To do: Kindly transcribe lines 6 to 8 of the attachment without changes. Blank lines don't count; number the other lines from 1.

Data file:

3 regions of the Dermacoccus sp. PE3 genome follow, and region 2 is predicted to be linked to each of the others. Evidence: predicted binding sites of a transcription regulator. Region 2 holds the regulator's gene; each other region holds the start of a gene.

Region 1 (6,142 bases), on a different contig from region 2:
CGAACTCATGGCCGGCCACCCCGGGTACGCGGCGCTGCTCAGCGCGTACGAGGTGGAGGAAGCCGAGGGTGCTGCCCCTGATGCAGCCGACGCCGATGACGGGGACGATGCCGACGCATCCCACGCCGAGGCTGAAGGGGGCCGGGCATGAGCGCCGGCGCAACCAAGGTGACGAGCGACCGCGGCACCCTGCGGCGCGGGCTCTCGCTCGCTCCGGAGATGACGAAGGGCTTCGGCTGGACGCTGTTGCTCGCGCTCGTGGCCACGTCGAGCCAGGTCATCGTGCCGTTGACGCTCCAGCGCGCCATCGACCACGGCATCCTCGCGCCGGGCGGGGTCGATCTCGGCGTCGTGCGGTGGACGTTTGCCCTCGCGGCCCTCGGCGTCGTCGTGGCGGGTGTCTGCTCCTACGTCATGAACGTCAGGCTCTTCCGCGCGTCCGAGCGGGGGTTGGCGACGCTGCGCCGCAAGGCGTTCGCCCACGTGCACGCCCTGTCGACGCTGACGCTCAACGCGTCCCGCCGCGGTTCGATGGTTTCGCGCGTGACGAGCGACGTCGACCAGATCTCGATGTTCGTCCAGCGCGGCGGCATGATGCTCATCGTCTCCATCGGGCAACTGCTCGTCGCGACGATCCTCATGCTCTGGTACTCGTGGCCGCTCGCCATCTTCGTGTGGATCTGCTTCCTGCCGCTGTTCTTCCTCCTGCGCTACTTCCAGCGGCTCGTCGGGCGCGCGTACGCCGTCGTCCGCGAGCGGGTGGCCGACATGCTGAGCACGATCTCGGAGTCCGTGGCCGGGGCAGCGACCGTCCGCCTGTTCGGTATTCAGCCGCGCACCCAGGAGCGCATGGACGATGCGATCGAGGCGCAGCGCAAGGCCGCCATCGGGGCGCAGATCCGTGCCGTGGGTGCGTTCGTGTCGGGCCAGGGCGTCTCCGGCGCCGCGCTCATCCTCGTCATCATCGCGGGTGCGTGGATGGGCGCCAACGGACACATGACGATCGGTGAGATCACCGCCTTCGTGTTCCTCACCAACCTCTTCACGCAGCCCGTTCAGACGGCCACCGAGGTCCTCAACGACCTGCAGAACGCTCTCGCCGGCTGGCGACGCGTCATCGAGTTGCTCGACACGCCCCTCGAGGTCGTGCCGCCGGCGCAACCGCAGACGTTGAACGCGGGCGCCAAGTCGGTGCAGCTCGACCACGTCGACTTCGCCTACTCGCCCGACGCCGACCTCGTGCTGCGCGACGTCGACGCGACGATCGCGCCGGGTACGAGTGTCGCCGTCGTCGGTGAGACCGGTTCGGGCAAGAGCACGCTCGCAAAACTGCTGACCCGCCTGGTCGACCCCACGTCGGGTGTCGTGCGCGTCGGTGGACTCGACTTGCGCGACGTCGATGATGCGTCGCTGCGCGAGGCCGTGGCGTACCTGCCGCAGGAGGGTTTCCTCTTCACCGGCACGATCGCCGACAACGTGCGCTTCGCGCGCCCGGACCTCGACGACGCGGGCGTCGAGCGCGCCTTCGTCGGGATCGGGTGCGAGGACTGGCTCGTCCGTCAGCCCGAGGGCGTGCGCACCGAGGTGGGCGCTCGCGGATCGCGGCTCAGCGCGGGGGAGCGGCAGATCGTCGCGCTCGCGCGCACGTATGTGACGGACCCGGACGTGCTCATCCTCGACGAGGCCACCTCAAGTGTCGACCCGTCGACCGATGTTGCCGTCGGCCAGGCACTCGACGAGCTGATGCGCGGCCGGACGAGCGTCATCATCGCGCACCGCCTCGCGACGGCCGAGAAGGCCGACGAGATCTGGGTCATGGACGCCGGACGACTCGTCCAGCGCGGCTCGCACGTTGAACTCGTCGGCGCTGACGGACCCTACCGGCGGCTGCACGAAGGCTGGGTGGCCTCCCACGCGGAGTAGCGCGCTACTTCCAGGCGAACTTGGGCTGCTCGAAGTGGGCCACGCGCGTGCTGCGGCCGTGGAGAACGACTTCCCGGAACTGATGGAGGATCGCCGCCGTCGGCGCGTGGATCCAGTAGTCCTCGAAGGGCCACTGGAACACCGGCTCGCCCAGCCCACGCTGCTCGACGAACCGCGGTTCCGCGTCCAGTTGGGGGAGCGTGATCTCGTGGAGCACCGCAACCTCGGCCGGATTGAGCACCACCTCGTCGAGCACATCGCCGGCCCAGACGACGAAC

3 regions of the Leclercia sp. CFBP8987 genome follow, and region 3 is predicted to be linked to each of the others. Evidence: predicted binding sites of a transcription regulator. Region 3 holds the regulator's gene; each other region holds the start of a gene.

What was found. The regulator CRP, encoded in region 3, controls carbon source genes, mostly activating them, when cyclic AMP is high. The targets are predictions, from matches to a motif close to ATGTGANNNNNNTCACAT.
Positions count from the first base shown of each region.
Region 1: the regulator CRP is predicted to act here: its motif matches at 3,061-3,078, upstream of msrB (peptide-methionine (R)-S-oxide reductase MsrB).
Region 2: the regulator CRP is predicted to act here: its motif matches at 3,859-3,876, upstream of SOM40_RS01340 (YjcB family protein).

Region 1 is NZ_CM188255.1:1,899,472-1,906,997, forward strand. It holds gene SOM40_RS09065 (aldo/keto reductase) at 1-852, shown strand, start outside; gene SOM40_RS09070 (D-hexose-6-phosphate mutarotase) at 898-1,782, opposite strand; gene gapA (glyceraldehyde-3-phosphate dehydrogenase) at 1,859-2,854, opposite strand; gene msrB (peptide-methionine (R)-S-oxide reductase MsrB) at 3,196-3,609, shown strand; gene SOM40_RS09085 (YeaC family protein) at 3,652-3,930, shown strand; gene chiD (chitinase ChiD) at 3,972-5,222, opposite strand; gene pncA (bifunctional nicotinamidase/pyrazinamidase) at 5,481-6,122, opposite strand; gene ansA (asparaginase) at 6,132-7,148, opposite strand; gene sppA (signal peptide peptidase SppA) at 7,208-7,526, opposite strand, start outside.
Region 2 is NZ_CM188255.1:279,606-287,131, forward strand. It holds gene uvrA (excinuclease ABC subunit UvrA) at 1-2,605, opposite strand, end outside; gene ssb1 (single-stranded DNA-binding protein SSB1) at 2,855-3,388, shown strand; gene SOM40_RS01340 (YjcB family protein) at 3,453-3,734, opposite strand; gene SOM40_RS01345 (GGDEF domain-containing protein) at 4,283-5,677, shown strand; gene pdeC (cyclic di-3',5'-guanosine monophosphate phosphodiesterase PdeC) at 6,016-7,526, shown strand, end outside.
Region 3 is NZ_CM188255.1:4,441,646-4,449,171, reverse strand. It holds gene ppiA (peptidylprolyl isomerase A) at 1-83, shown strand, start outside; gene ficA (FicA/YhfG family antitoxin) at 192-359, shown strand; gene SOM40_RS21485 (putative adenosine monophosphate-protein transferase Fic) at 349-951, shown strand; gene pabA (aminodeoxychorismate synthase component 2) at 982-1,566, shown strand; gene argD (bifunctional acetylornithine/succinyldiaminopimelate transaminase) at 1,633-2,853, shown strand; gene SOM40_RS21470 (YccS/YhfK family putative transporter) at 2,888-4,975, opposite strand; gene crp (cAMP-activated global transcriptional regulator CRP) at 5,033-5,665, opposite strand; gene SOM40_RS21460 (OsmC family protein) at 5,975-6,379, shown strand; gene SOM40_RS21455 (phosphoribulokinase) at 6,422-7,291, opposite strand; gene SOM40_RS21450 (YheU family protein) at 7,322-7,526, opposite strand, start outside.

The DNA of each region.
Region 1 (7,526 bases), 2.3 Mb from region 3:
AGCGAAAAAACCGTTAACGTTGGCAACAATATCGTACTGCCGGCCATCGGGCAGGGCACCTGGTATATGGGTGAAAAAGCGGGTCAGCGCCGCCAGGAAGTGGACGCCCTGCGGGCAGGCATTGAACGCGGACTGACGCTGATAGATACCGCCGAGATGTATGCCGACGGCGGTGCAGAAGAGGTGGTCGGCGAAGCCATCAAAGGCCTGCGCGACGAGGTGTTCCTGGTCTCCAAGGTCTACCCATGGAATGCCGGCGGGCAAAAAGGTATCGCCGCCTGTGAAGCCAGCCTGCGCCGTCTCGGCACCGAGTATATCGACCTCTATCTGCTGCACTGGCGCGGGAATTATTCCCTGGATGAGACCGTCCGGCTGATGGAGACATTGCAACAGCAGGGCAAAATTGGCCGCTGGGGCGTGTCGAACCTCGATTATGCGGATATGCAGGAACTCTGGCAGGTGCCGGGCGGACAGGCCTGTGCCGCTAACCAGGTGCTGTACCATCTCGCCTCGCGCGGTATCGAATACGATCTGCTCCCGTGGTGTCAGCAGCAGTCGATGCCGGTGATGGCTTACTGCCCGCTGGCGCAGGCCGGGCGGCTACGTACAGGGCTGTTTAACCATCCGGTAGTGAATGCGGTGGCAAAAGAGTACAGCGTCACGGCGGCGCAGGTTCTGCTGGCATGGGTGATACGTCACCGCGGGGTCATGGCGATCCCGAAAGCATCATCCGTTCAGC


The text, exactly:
Positions count from the first base shown of each region.
Region 1: the regulator CRP is predicted to act here: its motif matches at 3,061-3,078, upstream of msrB (peptide-methionine (R)-S-oxide reductase MsrB).
Region 2: the regulator CRP is predicted to act here: its motif matches at 3,859-3,876, upstream of SOM40_RS01340 (YjcB family protein).